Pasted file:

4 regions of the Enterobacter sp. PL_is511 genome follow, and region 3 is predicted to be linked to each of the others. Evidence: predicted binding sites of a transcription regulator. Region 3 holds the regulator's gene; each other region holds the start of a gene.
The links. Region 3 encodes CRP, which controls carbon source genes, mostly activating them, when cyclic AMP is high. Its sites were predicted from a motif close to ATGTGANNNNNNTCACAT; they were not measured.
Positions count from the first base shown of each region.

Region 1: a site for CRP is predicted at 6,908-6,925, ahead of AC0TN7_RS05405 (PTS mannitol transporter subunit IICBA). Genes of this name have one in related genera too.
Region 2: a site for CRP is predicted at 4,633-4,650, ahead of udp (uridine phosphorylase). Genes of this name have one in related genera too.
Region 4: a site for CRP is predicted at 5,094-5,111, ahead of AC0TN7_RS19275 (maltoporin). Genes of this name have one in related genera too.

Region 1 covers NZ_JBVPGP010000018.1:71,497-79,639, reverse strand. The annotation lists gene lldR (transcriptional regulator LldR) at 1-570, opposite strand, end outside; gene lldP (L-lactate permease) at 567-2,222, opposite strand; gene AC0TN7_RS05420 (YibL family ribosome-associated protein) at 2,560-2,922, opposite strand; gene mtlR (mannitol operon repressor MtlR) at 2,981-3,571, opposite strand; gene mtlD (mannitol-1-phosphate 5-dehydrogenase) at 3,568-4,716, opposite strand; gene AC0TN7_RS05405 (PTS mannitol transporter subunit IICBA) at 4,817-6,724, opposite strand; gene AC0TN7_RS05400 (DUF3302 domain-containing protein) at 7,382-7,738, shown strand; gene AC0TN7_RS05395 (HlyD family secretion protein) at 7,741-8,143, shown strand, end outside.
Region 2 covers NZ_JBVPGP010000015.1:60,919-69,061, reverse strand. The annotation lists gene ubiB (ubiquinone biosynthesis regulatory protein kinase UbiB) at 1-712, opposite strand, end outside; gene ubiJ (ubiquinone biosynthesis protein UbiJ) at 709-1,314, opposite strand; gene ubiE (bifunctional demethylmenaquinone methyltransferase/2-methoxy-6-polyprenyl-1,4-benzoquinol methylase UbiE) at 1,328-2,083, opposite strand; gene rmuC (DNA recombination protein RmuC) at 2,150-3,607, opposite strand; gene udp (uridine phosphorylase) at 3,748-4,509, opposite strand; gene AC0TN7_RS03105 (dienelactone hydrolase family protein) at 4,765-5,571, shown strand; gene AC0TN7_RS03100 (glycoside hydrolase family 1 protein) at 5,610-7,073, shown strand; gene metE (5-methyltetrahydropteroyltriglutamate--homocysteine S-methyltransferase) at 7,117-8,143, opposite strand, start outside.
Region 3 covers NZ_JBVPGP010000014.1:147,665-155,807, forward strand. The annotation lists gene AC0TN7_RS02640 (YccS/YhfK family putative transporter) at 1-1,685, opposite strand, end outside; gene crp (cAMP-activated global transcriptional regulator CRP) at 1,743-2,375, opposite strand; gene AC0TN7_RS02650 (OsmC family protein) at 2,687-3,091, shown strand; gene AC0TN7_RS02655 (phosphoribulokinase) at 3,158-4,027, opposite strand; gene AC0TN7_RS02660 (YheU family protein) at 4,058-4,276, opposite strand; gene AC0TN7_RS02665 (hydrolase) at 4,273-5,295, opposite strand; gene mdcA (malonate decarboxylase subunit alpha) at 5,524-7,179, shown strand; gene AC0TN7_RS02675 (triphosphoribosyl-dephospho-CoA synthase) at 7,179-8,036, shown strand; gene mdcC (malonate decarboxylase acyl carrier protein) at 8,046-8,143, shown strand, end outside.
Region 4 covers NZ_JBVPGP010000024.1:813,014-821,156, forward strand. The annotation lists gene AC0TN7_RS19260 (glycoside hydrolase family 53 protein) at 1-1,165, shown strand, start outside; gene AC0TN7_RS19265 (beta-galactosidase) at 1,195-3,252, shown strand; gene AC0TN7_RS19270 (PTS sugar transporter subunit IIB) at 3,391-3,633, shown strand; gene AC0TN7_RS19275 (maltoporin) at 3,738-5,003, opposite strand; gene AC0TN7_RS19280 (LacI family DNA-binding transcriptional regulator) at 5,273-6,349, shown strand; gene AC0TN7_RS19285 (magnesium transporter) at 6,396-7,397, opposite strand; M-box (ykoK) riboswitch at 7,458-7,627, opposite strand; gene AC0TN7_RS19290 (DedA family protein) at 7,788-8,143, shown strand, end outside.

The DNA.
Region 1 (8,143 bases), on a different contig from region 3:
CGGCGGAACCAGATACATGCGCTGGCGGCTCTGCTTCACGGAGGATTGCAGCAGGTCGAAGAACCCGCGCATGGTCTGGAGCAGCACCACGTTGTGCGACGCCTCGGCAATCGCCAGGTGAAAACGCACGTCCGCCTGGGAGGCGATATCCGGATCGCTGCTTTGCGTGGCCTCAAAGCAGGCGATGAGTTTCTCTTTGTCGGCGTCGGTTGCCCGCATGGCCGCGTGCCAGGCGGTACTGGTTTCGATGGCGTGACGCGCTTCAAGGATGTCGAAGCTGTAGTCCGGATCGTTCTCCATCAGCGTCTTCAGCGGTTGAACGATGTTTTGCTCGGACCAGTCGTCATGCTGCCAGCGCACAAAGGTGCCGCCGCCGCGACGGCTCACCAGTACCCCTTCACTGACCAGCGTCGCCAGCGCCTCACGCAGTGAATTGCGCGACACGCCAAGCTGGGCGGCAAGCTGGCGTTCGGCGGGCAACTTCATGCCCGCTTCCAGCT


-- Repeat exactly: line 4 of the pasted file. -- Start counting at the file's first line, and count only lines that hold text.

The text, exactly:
Region 1: a site for CRP is predicted at 6,908-6,925, ahead of AC0TN7_RS05405 (PTS mannitol transporter subunit IICBA). Genes of this name have one in related genera too.